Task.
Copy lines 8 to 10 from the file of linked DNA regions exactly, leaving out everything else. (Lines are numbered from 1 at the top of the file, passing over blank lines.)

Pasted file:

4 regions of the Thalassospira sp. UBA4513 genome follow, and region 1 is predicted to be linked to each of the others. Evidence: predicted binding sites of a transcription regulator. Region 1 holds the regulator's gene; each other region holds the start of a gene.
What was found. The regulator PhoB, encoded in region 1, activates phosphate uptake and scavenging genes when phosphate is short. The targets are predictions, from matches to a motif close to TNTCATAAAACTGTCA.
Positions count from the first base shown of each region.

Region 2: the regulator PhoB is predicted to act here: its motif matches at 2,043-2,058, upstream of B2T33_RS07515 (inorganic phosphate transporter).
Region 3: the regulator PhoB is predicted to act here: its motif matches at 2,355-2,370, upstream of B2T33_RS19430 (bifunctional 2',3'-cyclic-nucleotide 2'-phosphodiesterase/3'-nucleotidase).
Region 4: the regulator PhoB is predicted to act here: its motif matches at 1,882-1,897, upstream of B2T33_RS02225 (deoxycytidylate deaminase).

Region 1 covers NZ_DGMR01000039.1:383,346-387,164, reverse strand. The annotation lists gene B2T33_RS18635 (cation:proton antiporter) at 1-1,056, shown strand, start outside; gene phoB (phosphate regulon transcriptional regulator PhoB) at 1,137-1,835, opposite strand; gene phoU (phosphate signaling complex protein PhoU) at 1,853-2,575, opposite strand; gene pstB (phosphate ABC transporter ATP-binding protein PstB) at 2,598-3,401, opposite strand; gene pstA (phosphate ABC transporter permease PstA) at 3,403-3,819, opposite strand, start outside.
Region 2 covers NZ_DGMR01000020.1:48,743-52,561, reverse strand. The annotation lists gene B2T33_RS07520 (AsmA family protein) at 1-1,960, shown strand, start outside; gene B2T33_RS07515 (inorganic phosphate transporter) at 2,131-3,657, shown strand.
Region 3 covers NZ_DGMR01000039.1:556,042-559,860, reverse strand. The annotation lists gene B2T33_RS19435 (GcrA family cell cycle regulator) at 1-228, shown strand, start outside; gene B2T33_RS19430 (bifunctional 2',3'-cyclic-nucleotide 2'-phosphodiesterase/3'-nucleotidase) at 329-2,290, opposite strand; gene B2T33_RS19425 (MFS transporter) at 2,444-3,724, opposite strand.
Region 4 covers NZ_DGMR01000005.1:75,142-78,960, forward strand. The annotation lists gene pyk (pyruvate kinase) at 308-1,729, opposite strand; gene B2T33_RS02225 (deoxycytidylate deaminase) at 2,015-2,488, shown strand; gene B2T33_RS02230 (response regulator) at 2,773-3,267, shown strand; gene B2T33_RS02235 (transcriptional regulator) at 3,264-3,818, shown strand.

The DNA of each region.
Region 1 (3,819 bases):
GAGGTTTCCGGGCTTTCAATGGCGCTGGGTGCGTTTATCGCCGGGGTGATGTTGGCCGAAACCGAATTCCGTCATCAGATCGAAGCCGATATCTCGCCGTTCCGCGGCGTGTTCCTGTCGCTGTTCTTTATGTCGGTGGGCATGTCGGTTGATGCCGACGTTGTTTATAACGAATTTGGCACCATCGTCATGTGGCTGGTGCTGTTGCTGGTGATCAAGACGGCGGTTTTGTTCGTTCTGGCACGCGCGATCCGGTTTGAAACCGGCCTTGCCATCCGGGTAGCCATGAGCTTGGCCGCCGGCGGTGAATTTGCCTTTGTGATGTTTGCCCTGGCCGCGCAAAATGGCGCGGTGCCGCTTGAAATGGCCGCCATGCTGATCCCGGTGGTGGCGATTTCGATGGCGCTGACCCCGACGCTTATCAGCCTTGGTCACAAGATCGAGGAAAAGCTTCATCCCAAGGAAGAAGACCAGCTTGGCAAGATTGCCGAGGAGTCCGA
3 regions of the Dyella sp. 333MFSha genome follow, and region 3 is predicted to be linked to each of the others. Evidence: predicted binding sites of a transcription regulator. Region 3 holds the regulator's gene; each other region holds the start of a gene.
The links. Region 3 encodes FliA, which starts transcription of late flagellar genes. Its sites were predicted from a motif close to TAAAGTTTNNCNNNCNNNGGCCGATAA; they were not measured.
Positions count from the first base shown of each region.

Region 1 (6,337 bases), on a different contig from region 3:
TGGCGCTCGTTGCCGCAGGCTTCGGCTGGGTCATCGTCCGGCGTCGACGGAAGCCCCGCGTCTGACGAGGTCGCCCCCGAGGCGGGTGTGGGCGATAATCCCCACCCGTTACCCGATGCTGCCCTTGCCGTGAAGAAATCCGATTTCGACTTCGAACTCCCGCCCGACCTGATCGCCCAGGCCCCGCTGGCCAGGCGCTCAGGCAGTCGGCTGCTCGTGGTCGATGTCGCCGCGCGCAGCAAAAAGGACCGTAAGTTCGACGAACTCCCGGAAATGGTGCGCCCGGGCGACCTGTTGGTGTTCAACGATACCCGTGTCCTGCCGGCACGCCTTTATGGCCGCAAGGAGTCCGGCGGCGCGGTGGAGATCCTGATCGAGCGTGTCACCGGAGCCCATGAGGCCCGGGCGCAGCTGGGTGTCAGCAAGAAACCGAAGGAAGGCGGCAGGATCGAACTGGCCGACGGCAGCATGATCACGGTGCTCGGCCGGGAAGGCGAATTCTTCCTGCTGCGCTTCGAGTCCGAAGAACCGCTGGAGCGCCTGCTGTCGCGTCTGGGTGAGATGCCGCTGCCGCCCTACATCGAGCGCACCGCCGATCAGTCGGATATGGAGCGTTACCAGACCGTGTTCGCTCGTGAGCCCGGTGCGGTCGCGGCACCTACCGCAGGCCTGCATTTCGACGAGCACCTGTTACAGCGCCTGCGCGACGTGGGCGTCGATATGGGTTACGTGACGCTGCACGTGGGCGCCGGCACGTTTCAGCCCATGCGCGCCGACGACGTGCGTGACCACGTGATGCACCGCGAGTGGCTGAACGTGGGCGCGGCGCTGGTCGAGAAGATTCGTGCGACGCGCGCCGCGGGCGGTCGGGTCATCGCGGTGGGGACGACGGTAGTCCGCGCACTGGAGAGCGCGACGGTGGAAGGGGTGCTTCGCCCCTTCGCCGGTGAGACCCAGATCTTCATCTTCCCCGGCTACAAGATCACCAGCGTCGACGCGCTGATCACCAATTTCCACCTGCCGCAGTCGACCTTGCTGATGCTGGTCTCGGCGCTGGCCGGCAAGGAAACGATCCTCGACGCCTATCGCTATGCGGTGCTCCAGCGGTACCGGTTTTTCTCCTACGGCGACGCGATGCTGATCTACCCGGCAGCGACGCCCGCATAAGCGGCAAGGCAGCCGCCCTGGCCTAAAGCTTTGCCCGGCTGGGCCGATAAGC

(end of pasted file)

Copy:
Region 2 covers NZ_DGMR01000020.1:48,743-52,561, reverse strand. The annotation lists gene B2T33_RS07520 (AsmA family protein) at 1-1,960, shown strand, start outside; gene B2T33_RS07515 (inorganic phosphate transporter) at 2,131-3,657, shown strand.
Region 3 covers NZ_DGMR01000039.1:556,042-559,860, reverse strand. The annotation lists gene B2T33_RS19435 (GcrA family cell cycle regulator) at 1-228, shown strand, start outside; gene B2T33_RS19430 (bifunctional 2',3'-cyclic-nucleotide 2'-phosphodiesterase/3'-nucleotidase) at 329-2,290, opposite strand; gene B2T33_RS19425 (MFS transporter) at 2,444-3,724, opposite strand.
Region 4 covers NZ_DGMR01000005.1:75,142-78,960, forward strand. The annotation lists gene pyk (pyruvate kinase) at 308-1,729, opposite strand; gene B2T33_RS02225 (deoxycytidylate deaminase) at 2,015-2,488, shown strand; gene B2T33_RS02230 (response regulator) at 2,773-3,267, shown strand; gene B2T33_RS02235 (transcriptional regulator) at 3,264-3,818, shown strand.